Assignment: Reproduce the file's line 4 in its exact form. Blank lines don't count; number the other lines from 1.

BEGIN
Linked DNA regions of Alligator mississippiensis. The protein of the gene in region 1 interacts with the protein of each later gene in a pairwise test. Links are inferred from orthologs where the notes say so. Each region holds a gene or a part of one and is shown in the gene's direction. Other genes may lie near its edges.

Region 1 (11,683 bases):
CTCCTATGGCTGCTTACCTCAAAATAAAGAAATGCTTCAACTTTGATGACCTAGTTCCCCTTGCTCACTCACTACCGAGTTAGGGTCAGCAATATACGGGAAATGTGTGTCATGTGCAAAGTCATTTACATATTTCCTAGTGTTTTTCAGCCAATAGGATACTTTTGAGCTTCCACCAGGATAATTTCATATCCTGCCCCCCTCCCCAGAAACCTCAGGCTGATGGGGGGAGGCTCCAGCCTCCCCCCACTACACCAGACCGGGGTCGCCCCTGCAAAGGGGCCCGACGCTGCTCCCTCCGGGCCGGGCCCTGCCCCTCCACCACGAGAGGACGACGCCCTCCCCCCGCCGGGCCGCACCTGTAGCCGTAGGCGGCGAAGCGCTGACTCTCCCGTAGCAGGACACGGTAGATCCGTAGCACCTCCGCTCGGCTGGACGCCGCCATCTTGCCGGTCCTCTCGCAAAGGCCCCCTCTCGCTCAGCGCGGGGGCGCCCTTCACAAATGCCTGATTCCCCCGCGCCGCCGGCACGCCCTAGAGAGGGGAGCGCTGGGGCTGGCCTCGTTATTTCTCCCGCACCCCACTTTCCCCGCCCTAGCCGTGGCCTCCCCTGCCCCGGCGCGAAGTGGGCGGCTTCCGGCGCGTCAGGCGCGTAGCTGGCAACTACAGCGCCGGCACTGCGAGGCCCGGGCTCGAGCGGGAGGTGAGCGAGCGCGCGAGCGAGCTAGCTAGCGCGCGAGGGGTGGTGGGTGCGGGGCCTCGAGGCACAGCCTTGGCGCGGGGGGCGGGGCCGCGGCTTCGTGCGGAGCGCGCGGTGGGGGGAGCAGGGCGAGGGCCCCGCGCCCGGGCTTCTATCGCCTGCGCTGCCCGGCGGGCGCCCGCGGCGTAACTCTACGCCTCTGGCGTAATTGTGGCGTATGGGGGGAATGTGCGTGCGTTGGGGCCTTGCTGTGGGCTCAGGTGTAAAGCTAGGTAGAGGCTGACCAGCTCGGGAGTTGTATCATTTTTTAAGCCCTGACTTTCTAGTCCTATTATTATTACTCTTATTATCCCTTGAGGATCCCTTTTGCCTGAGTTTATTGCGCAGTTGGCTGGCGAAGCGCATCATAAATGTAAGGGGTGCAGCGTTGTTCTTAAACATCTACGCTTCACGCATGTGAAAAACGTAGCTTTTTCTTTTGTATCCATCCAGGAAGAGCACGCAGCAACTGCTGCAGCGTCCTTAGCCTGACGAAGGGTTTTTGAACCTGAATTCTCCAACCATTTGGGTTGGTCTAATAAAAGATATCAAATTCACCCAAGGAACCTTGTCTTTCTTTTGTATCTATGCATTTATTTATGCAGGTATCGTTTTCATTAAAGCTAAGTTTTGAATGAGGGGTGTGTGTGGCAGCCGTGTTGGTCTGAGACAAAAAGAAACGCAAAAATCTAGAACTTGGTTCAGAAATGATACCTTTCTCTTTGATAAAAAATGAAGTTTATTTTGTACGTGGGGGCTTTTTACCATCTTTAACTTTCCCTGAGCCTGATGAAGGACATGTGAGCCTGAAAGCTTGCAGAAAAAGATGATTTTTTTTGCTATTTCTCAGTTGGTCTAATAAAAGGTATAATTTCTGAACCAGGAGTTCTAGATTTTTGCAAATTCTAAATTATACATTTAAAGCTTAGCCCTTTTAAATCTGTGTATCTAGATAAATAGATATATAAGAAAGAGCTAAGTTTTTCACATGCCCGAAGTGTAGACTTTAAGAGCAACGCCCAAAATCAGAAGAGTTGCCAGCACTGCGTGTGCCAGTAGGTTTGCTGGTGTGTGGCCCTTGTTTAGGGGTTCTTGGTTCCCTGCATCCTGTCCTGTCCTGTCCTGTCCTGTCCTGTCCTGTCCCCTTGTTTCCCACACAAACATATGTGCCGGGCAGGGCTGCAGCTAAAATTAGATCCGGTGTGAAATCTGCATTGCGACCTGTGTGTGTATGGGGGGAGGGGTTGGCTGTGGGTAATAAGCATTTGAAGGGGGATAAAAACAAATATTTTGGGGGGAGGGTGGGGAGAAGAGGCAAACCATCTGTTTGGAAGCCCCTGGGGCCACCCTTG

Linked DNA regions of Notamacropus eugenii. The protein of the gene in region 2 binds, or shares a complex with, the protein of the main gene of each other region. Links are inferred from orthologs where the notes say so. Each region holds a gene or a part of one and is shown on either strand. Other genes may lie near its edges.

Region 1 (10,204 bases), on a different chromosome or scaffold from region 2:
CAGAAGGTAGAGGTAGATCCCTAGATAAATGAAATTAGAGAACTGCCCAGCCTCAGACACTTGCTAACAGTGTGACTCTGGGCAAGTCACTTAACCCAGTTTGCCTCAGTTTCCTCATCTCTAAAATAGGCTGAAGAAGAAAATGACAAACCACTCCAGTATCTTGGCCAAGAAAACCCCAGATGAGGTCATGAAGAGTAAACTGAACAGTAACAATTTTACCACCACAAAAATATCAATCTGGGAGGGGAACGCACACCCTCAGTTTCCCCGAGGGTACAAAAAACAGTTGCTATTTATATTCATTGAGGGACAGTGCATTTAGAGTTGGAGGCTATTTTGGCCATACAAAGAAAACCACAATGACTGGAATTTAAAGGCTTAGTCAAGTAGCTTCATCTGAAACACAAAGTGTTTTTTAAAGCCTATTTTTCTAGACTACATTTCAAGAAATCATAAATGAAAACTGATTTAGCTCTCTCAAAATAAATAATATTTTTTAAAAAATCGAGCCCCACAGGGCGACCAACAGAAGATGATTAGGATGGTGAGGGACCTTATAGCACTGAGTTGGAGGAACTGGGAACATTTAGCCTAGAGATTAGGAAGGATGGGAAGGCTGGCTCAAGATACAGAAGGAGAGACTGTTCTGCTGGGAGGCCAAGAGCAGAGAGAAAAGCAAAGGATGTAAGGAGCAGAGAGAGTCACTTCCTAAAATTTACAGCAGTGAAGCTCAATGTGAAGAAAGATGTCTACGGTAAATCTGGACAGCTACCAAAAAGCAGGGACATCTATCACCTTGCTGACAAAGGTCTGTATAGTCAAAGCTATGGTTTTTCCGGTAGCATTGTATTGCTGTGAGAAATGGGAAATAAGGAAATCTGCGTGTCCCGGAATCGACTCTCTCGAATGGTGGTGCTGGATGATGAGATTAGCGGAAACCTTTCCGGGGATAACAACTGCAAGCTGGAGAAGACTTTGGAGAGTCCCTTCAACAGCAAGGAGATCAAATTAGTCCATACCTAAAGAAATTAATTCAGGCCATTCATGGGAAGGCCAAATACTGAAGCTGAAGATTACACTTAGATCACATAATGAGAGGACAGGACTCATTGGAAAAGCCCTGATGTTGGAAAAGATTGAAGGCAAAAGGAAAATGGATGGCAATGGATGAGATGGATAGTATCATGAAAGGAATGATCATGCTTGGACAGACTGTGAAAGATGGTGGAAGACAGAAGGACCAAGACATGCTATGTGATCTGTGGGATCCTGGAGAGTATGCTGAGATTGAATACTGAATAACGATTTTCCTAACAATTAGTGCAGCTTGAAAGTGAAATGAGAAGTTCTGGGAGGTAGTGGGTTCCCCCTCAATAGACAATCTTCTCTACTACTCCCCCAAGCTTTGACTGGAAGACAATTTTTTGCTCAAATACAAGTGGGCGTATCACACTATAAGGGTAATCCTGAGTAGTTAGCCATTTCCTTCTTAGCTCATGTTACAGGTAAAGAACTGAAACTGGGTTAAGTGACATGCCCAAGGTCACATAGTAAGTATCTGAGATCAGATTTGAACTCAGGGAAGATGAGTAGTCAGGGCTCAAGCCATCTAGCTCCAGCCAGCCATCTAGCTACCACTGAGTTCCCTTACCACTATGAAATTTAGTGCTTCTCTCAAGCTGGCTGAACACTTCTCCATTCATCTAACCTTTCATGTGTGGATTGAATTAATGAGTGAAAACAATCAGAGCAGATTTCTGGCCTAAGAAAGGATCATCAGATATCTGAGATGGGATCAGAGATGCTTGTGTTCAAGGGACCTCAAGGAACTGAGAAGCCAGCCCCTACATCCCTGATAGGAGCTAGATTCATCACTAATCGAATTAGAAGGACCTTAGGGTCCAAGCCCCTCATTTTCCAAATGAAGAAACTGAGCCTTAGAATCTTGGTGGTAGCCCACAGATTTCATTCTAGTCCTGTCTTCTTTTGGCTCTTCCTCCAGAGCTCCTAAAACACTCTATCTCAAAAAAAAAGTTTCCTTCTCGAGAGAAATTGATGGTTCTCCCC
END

Linked DNA regions of Notamacropus eugenii. The protein of the gene in region 2 binds, or shares a complex with, the protein of the main gene of each other region. Links are inferred from orthologs where the notes say so. Each region holds a gene or a part of one and is shown on either strand. Other genes may lie near its edges.